The Korea Herald (“U.N. AGENCIES TO SEND US$376 MILLION IN AID TO NORTH KOREA THIS YEAR,” Seoul, 04/16/99) reported that, according to ROK Ministry of Unification officials, the UN plans to send aid worth US$376.11 million to the DPRK this year. Last year, UN relief agencies provided US$218 million worth of aid to the famine-stricken DPRK. The projected aid for this year includes 300,000 tons of wheat worth US$101.35 million, which the US donated to the UN last year. The officials said that the UN will send humanitarian aid to the cities and counties where it can monitor and confirm that the food aid is properly distributed. The WFP is set to provide 208,815 tons of food worth US$124.29 million to 5.45 million children and elderly people in the DPRK. The UNDP also plans to raise US$74.22 million for irrigation and restoration of farmland, while the Food and Agricultural Organization and the UNDP will donate $39.19 million for improving DPRK’s agricultural industry. The UNICEF and the WHO will also raise US$20.44 million and US$7.28 million, respectively, to help ease the DPRK’s health and medicine problems, the officials said.

3. Three Party Talks for DPRK Policy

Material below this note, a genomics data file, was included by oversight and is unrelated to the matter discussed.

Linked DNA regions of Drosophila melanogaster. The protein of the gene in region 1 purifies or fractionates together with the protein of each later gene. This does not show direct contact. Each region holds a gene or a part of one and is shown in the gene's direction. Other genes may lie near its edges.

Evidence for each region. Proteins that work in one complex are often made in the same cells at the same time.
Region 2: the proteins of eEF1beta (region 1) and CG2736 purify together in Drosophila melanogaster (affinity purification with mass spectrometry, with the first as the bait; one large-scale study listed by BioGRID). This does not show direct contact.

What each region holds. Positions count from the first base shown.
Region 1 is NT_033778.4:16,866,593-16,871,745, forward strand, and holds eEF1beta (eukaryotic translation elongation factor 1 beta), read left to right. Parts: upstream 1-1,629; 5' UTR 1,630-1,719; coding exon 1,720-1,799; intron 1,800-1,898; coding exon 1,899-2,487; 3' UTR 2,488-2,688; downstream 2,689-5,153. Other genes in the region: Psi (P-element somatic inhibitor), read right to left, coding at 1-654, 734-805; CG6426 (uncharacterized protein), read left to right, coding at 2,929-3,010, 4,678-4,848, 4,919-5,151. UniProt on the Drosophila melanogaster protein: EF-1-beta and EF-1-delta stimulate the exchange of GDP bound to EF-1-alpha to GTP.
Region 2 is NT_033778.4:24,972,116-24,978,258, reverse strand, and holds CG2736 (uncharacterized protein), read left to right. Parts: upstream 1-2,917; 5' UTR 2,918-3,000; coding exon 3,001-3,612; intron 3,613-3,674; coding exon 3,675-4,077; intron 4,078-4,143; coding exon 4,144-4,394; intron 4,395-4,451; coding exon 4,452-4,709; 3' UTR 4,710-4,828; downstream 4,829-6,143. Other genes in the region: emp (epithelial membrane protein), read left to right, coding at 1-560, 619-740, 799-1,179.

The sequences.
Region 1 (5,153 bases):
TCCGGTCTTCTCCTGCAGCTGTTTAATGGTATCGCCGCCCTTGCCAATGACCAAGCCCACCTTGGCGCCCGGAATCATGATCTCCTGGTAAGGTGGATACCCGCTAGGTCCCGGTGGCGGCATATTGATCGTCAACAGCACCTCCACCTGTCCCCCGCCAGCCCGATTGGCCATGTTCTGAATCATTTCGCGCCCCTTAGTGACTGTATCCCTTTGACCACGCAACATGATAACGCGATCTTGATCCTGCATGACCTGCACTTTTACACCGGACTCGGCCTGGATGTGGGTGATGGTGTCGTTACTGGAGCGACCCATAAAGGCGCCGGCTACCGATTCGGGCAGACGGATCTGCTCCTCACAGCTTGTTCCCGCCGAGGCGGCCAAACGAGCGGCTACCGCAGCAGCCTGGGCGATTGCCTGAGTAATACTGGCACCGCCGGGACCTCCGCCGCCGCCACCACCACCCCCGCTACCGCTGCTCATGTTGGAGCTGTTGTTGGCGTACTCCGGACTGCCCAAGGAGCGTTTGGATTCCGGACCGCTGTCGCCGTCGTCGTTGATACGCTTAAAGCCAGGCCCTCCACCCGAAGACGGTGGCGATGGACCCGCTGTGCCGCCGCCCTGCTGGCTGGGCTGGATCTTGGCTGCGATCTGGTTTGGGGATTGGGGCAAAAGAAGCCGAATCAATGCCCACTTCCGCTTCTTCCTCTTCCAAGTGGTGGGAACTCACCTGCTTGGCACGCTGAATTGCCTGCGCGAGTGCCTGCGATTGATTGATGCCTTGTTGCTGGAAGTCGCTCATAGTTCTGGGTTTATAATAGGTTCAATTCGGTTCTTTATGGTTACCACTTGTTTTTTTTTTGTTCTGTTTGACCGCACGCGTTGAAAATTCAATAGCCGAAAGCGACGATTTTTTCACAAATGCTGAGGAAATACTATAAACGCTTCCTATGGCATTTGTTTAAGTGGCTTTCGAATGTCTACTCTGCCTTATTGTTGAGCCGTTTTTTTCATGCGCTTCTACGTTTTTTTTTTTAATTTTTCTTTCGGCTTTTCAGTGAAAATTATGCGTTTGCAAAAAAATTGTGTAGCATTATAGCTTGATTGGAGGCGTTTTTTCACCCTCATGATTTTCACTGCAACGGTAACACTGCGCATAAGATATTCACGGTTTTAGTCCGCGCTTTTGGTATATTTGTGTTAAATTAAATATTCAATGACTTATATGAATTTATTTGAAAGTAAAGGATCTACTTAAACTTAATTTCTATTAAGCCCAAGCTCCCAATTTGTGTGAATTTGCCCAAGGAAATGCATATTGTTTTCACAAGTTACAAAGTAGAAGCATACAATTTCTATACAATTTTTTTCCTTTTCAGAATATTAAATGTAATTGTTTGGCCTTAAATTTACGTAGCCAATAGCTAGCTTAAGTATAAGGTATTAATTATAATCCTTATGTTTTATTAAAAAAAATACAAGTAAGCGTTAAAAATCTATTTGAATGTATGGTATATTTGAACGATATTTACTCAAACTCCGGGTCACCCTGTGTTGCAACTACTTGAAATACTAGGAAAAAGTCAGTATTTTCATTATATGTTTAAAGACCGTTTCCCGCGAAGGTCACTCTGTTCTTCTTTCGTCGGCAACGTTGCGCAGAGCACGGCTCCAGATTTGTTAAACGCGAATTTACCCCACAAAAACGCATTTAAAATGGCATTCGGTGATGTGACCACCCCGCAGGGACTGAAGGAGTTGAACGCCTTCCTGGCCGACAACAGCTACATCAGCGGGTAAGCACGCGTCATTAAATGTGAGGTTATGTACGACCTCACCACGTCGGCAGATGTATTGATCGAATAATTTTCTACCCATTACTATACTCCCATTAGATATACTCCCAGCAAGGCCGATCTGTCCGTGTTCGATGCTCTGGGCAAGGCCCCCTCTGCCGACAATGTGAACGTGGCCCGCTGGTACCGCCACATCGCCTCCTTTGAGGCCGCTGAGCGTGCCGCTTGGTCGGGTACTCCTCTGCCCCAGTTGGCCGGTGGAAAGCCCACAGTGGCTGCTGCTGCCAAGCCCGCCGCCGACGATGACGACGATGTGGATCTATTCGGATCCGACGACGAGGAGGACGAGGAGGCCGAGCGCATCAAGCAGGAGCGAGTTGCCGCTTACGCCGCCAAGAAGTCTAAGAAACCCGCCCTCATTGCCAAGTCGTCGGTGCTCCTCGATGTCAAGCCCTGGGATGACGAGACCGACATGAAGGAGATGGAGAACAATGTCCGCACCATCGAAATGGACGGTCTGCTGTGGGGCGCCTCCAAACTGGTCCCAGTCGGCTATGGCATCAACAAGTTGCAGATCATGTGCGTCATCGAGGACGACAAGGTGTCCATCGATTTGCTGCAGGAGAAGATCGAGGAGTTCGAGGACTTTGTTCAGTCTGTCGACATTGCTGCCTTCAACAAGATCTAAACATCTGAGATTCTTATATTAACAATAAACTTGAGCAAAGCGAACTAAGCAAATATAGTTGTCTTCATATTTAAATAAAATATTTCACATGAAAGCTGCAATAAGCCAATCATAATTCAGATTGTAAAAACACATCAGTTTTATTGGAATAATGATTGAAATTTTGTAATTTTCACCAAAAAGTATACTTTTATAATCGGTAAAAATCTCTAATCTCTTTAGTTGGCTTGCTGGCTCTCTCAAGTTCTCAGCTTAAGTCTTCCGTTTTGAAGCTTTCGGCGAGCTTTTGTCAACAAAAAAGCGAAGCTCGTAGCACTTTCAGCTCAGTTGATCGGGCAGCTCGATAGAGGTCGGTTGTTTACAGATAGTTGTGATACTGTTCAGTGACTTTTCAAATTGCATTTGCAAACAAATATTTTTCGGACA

The Korea Herald (“SEOUL, WASHINGTON, TOKYO TO MEET IN HAWAII FOR N.K. POLICY TALKS,” Seoul, 04/17/99) reported that high ranking officials from the ROK, the US and Japan will meet in Hawaii on April 24 to coordinate their DPRK policies, according to the ROK officials. Diplomatic sources said meeting will be routine and “businesslike,” but added that the consultation may prove to be quite crucial as the US finalizes its review of its DPRK policy. “The three countries will coordinate and decide their final stances on the DPRK ahead of the finish of William Perry’s report [on US DPRK policy],” a ROK Foreign Ministry official said. Some sources reported that, due to the meeting’s significance, officials above the rank of deputy minister might attend, including Lim Dong-won, the ROK’s senior presidential secretary for foreign affairs and national security, and Shunji Yanai, Japan’s vice foreign minister. However, ROK ministry officials refused to comment on the level of participants. The three-party consultation also coincides with the opening of the fifth round of the four-party peace talks on the Korean Peninsula.